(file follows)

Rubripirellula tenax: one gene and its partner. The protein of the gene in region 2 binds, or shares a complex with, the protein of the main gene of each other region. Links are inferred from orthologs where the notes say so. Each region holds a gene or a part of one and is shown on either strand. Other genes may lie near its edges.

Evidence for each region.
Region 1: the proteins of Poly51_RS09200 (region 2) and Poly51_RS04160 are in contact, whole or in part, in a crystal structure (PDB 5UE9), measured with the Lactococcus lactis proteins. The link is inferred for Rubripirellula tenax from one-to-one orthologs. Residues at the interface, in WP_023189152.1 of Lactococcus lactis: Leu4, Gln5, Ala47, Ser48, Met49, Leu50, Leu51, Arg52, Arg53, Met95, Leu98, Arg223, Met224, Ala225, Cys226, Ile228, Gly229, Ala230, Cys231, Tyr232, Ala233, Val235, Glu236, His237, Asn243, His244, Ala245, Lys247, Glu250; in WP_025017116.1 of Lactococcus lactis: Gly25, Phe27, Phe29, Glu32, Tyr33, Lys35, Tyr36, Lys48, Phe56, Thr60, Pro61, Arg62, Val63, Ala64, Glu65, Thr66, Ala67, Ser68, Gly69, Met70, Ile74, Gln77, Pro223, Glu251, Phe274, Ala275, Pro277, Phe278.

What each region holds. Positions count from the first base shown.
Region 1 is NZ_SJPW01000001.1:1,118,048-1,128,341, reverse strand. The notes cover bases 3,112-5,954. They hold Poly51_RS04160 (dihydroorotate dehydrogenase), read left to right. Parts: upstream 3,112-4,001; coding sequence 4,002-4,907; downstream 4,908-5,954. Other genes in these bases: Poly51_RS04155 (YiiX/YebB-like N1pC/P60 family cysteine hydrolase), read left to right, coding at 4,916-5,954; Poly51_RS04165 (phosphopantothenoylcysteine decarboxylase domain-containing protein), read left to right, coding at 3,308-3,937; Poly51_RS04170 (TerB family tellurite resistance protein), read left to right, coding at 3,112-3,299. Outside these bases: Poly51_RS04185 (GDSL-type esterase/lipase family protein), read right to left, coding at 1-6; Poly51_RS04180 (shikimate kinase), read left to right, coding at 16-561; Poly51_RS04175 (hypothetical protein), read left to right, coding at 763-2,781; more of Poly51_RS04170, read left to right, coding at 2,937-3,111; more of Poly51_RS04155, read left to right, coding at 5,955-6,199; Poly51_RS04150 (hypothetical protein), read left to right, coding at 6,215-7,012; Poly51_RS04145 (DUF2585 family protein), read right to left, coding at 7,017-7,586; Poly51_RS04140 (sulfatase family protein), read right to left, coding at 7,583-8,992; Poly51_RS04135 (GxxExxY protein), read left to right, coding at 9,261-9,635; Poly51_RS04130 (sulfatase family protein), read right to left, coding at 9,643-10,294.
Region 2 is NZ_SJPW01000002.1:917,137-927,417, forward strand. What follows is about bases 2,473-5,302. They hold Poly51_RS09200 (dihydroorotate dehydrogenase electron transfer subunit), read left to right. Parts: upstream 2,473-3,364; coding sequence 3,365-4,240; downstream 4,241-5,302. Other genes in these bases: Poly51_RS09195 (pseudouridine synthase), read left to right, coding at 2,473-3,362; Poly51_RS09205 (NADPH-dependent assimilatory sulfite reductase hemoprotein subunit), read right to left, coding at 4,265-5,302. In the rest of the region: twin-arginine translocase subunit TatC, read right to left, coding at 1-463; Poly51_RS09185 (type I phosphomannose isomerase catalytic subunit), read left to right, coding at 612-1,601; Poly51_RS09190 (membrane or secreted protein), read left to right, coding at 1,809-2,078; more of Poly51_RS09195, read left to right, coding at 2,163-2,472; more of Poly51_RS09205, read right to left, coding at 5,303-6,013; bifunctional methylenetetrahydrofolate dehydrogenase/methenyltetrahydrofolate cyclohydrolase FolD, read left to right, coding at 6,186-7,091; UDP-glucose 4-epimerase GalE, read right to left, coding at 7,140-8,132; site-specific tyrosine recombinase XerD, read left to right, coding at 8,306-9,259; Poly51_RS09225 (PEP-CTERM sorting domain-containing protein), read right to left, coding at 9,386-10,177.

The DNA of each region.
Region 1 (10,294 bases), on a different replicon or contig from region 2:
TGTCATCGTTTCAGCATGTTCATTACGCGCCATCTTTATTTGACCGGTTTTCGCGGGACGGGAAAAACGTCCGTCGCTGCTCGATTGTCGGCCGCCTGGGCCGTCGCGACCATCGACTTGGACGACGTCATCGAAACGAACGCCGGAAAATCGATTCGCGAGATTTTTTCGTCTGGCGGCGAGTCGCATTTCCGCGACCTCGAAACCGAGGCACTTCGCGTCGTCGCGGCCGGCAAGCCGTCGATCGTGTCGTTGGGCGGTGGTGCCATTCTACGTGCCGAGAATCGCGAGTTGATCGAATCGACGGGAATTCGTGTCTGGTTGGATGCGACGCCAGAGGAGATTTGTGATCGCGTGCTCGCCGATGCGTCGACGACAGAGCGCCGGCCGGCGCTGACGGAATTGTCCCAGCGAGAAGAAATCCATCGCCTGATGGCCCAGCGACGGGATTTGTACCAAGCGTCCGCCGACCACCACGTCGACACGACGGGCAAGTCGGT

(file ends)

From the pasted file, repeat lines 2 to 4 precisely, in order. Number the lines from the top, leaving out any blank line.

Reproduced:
Evidence for each region.
Region 1: the proteins of Poly51_RS09200 (region 2) and Poly51_RS04160 are in contact, whole or in part, in a crystal structure (PDB 5UE9), measured with the Lactococcus lactis proteins. The link is inferred for Rubripirellula tenax from one-to-one orthologs. Residues at the interface, in WP_023189152.1 of Lactococcus lactis: Leu4, Gln5, Ala47, Ser48, Met49, Leu50, Leu51, Arg52, Arg53, Met95, Leu98, Arg223, Met224, Ala225, Cys226, Ile228, Gly229, Ala230, Cys231, Tyr232, Ala233, Val235, Glu236, His237, Asn243, His244, Ala245, Lys247, Glu250; in WP_025017116.1 of Lactococcus lactis: Gly25, Phe27, Phe29, Glu32, Tyr33, Lys35, Tyr36, Lys48, Phe56, Thr60, Pro61, Arg62, Val63, Ala64, Glu65, Thr66, Ala67, Ser68, Gly69, Met70, Ile74, Gln77, Pro223, Glu251, Phe274, Ala275, Pro277, Phe278.

What each region holds. Positions count from the first base shown.